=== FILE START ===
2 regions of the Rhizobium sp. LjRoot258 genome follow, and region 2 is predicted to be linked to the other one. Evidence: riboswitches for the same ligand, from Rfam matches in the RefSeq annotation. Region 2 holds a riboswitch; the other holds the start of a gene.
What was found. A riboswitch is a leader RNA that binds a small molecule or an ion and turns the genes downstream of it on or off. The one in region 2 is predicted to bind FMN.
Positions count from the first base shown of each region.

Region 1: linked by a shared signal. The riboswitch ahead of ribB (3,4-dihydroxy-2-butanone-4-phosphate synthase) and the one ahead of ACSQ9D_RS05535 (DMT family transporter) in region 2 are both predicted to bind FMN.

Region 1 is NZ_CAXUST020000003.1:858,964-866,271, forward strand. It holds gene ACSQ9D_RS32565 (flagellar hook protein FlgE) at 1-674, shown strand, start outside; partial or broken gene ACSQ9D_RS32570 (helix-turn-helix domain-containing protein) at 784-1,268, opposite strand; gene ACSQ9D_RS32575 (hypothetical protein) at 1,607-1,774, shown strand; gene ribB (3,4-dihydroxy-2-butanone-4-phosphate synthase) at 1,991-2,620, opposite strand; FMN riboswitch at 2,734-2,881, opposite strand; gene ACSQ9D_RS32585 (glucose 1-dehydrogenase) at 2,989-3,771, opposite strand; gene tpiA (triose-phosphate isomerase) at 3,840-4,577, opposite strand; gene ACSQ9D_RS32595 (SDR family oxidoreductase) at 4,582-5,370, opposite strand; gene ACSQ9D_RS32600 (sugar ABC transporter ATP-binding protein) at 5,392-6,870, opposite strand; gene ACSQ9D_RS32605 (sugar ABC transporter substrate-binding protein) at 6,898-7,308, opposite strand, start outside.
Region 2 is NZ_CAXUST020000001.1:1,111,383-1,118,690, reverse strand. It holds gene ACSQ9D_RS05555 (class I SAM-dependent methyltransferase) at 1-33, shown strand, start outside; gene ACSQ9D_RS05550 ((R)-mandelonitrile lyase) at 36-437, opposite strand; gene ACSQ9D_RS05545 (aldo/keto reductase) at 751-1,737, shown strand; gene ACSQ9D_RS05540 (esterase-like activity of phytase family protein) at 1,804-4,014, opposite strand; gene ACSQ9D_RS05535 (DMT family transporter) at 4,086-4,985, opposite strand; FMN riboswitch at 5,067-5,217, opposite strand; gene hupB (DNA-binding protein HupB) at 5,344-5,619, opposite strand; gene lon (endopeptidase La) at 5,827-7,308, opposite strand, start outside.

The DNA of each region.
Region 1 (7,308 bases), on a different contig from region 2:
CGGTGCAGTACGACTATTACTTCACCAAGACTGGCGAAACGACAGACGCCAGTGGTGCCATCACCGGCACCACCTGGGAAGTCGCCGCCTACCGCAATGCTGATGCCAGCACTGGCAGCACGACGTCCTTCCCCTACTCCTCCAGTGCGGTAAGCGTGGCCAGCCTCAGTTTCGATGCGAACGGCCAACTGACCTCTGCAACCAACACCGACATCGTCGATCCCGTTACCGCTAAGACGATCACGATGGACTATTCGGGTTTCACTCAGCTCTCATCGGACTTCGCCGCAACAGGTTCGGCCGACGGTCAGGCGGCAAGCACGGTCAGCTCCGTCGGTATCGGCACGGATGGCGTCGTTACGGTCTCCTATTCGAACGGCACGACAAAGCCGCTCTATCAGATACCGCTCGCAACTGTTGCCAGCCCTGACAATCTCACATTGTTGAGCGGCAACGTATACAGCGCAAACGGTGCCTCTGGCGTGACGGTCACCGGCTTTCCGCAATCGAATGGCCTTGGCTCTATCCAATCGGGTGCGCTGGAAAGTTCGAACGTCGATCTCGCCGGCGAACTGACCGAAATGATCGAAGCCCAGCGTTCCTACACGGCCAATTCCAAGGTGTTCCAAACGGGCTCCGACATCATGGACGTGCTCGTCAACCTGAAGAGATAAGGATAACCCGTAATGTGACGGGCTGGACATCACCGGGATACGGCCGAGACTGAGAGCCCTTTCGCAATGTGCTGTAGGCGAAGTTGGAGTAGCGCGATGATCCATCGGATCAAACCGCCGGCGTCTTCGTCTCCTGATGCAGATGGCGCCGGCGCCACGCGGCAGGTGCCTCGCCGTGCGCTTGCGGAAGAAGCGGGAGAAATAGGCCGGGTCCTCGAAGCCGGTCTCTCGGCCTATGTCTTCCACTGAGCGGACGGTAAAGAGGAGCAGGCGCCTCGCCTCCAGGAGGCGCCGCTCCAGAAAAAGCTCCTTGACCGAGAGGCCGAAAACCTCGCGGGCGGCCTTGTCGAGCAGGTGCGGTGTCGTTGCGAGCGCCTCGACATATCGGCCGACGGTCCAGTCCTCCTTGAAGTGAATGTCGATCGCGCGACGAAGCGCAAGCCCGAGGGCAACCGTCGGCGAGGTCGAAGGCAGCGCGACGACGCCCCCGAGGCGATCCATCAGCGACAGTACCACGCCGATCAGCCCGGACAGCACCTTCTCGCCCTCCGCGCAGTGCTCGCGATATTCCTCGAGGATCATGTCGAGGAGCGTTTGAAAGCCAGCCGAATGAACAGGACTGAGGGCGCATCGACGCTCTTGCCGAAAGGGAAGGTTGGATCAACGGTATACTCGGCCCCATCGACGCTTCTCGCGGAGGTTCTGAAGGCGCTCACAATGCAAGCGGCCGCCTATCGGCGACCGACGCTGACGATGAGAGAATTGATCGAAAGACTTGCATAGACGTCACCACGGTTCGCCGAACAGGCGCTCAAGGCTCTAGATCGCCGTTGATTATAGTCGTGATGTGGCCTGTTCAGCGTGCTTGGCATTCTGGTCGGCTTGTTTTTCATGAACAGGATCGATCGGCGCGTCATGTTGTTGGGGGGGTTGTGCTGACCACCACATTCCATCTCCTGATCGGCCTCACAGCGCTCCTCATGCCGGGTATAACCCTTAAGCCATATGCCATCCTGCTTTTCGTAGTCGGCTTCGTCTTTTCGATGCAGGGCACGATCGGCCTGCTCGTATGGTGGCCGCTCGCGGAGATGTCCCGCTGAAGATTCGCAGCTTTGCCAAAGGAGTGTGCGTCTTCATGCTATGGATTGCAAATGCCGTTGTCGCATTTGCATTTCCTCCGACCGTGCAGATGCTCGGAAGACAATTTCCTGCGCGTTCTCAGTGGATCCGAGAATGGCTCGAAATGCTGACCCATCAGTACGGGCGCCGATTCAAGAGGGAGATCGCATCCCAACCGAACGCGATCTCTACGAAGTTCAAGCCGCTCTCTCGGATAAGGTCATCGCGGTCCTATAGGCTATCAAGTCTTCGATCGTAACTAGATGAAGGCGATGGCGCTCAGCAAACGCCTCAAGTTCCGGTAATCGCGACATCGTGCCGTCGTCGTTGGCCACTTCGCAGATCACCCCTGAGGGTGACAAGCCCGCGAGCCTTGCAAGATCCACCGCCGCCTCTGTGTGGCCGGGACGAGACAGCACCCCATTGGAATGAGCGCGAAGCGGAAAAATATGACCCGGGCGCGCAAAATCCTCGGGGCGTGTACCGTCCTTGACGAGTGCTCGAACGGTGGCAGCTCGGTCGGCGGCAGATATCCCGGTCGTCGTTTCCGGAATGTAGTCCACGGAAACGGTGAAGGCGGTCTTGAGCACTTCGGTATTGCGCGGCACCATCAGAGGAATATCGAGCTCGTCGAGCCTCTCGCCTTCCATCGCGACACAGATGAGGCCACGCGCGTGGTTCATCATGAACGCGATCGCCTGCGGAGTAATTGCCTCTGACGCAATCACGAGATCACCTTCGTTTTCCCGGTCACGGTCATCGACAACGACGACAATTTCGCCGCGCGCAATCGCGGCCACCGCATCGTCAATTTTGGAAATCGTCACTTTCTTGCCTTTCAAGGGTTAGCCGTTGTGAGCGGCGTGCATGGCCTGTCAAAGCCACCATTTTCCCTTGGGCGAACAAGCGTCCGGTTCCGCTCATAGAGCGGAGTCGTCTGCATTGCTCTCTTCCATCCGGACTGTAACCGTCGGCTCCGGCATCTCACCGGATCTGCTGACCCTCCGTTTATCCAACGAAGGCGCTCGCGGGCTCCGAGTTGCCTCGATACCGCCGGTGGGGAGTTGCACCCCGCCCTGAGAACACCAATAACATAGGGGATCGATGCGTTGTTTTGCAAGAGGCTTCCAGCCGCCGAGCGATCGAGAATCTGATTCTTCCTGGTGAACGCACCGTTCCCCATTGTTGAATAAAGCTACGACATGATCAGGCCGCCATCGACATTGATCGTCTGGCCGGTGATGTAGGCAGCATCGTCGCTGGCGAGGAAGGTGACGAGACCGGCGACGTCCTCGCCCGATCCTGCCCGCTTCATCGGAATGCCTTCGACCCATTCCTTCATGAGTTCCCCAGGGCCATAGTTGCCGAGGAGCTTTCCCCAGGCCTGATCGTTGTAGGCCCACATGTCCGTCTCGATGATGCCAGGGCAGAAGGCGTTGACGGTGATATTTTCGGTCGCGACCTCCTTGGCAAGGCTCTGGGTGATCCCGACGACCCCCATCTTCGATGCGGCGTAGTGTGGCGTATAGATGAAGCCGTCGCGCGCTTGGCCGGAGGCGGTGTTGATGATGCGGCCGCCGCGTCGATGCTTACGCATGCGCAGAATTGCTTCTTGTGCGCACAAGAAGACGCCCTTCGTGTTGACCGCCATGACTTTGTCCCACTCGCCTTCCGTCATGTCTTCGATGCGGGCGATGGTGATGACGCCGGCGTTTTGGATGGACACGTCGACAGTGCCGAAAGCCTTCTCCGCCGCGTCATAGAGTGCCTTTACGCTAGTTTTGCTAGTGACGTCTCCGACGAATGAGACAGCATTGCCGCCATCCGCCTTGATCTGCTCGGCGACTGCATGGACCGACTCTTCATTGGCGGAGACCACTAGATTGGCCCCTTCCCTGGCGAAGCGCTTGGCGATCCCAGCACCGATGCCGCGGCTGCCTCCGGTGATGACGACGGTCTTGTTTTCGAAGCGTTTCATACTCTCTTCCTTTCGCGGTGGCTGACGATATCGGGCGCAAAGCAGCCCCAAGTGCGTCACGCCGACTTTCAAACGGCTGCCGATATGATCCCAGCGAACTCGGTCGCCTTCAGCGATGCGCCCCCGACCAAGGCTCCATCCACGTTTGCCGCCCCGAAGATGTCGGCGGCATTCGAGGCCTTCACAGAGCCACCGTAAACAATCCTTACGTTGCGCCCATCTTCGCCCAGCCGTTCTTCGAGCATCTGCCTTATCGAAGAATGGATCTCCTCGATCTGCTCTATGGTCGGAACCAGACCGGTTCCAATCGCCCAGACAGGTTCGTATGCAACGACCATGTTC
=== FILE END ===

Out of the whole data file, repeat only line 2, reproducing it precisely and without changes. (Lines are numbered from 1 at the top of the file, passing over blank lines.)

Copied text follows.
What was found. A riboswitch is a leader RNA that binds a small molecule or an ion and turns the genes downstream of it on or off. The one in region 2 is predicted to bind FMN.